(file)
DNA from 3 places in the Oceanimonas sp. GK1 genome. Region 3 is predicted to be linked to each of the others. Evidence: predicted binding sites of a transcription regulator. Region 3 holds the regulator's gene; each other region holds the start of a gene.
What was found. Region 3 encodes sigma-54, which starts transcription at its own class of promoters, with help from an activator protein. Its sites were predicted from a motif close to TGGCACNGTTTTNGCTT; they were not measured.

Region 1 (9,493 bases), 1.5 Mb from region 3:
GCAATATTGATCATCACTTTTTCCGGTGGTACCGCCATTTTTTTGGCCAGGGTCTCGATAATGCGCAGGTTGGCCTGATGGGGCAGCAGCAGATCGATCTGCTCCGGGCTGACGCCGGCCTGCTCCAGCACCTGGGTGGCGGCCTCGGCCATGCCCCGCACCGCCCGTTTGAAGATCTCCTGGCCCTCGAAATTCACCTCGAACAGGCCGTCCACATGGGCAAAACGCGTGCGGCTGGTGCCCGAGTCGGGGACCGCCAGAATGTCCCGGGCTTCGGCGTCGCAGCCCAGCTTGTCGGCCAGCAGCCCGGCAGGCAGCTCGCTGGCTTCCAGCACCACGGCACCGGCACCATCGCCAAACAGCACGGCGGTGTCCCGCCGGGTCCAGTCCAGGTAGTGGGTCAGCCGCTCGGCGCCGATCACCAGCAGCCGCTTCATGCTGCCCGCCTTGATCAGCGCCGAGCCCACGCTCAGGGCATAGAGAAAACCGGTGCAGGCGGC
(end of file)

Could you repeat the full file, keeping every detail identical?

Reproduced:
DNA from 3 places in the Oceanimonas sp. GK1 genome. Region 3 is predicted to be linked to each of the others. Evidence: predicted binding sites of a transcription regulator. Region 3 holds the regulator's gene; each other region holds the start of a gene.
What was found. Region 3 encodes sigma-54, which starts transcription at its own class of promoters, with help from an activator protein. Its sites were predicted from a motif close to TGGCACNGTTTTNGCTT; they were not measured.

Region 1 (9,493 bases), 1.5 Mb from region 3:
GCAATATTGATCATCACTTTTTCCGGTGGTACCGCCATTTTTTTGGCCAGGGTCTCGATAATGCGCAGGTTGGCCTGATGGGGCAGCAGCAGATCGATCTGCTCCGGGCTGACGCCGGCCTGCTCCAGCACCTGGGTGGCGGCCTCGGCCATGCCCCGCACCGCCCGTTTGAAGATCTCCTGGCCCTCGAAATTCACCTCGAACAGGCCGTCCACATGGGCAAAACGCGTGCGGCTGGTGCCCGAGTCGGGGACCGCCAGAATGTCCCGGGCTTCGGCGTCGCAGCCCAGCTTGTCGGCCAGCAGCCCGGCAGGCAGCTCGCTGGCTTCCAGCACCACGGCACCGGCACCATCGCCAAACAGCACGGCGGTGTCCCGCCGGGTCCAGTCCAGGTAGTGGGTCAGCCGCTCGGCGCCGATCACCAGCAGCCGCTTCATGCTGCCCGCCTTGATCAGCGCCGAGCCCACGCTCAGGGCATAGAGAAAACCGGTGCAGGCGGC